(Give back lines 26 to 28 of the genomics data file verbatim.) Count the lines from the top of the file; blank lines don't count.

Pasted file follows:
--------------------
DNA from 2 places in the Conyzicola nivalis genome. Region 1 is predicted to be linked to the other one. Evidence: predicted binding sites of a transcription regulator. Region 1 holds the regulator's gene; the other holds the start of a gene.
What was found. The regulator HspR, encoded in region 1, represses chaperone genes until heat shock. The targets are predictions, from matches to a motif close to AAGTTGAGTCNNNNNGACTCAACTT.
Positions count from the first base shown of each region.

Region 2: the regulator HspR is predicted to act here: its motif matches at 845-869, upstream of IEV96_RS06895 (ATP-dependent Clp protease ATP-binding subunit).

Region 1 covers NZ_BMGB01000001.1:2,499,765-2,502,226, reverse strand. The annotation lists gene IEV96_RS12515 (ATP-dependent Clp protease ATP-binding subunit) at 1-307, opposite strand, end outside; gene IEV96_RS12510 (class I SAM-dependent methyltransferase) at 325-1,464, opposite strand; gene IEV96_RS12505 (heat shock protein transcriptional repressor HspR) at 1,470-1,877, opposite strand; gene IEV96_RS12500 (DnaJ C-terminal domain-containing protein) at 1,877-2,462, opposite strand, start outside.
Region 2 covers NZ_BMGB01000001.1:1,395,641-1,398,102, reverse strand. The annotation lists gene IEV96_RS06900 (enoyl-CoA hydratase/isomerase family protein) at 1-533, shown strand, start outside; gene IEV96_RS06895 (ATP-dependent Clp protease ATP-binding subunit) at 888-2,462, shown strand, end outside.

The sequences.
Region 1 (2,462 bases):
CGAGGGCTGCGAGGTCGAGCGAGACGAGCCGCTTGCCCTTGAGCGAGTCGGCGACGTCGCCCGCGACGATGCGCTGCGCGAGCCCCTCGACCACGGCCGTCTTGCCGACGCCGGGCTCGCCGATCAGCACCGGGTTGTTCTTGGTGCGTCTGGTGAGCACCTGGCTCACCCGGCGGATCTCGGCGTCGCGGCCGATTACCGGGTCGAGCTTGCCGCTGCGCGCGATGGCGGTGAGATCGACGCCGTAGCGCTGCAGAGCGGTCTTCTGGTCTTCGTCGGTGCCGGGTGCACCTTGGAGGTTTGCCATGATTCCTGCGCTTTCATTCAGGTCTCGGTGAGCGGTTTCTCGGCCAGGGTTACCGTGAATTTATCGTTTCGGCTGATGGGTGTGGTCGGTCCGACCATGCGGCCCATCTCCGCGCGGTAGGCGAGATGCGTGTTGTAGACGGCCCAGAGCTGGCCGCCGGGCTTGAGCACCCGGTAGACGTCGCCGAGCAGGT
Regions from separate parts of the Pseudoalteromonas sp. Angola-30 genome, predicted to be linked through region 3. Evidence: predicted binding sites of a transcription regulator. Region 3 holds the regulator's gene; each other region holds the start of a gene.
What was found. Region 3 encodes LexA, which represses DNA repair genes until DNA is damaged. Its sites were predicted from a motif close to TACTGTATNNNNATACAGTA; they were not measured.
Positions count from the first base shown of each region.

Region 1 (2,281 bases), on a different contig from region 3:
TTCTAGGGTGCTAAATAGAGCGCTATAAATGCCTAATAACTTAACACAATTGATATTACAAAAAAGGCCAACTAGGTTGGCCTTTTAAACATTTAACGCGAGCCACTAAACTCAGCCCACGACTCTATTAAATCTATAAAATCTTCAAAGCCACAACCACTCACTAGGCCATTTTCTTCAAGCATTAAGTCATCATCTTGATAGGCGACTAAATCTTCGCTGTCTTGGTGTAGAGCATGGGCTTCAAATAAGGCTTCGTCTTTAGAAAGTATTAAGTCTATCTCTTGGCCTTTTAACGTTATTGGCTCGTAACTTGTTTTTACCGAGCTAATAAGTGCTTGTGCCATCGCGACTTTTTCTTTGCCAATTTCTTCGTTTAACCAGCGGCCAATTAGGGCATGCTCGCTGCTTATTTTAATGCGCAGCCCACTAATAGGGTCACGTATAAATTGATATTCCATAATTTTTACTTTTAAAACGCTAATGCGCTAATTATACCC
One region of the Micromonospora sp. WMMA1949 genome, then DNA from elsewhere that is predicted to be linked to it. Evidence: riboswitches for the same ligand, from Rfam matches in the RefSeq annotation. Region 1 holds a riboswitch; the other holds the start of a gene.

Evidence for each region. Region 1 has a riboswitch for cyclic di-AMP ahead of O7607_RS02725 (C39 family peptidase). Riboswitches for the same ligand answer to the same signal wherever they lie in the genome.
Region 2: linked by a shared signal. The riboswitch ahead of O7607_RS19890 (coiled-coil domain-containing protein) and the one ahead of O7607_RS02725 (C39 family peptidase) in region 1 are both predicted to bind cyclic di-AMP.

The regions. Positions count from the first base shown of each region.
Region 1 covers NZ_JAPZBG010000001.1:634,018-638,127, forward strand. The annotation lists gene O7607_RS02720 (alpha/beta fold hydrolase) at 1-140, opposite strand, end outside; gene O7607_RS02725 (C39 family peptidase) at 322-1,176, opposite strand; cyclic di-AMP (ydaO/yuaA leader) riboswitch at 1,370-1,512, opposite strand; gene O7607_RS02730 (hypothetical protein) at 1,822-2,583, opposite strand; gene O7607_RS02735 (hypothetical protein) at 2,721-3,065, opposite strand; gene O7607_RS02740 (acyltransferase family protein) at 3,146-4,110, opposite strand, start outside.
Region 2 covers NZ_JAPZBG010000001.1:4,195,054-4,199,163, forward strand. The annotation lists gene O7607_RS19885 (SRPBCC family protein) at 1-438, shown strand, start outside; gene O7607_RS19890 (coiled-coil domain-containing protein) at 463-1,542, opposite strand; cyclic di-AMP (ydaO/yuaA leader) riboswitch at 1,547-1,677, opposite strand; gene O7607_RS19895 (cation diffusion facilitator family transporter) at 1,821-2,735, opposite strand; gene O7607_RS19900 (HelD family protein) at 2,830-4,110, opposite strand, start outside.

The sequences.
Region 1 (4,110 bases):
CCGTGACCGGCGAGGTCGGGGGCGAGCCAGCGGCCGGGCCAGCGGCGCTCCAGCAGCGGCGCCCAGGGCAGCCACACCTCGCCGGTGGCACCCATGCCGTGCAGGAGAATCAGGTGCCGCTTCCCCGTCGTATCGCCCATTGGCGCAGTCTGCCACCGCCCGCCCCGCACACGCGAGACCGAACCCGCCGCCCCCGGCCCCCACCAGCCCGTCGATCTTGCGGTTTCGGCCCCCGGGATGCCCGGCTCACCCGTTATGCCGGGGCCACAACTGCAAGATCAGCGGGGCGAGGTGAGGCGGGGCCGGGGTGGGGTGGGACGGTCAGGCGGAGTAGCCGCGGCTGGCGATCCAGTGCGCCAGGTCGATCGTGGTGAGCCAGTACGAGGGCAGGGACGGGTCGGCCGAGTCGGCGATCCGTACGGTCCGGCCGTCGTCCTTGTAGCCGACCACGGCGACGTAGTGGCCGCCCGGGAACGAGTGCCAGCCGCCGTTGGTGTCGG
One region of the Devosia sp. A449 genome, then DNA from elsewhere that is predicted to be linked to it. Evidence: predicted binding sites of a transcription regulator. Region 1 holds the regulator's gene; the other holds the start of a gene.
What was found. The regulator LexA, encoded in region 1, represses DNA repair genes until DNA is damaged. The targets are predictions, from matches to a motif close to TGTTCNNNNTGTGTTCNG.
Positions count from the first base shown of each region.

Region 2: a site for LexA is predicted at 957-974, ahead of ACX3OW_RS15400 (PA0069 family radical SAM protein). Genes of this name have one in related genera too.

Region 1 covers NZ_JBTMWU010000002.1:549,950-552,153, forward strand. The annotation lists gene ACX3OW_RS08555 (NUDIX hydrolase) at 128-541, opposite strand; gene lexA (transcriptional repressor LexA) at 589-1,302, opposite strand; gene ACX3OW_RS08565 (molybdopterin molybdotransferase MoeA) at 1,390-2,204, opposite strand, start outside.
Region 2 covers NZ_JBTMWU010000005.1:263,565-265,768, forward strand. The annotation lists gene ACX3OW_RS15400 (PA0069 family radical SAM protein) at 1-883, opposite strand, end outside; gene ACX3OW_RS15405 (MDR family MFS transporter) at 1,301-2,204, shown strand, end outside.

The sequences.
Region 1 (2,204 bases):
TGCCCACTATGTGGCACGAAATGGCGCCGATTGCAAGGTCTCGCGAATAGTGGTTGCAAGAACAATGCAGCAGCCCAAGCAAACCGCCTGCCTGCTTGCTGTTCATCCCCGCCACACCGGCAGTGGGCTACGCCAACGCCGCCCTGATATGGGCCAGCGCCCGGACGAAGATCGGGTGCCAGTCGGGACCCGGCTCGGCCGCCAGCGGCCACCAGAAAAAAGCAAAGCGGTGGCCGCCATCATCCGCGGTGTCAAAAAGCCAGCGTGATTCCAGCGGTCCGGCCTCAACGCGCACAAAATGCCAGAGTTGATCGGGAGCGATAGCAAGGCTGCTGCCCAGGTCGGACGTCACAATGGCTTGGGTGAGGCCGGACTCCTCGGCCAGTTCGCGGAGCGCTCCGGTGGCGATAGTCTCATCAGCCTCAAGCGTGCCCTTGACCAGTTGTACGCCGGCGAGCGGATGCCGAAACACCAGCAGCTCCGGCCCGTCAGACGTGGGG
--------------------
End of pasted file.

Positions count from the first base shown of each region.

Region 2: a site for LexA is predicted at 957-974, ahead of ACX3OW_RS15400 (PA0069 family radical SAM protein). Genes of this name have one in related genera too.

Region 1 covers NZ_JBTMWU010000002.1:549,950-552,153, forward strand. The annotation lists gene ACX3OW_RS08555 (NUDIX hydrolase) at 128-541, opposite strand; gene lexA (transcriptional repressor LexA) at 589-1,302, opposite strand; gene ACX3OW_RS08565 (molybdopterin molybdotransferase MoeA) at 1,390-2,204, opposite strand, start outside.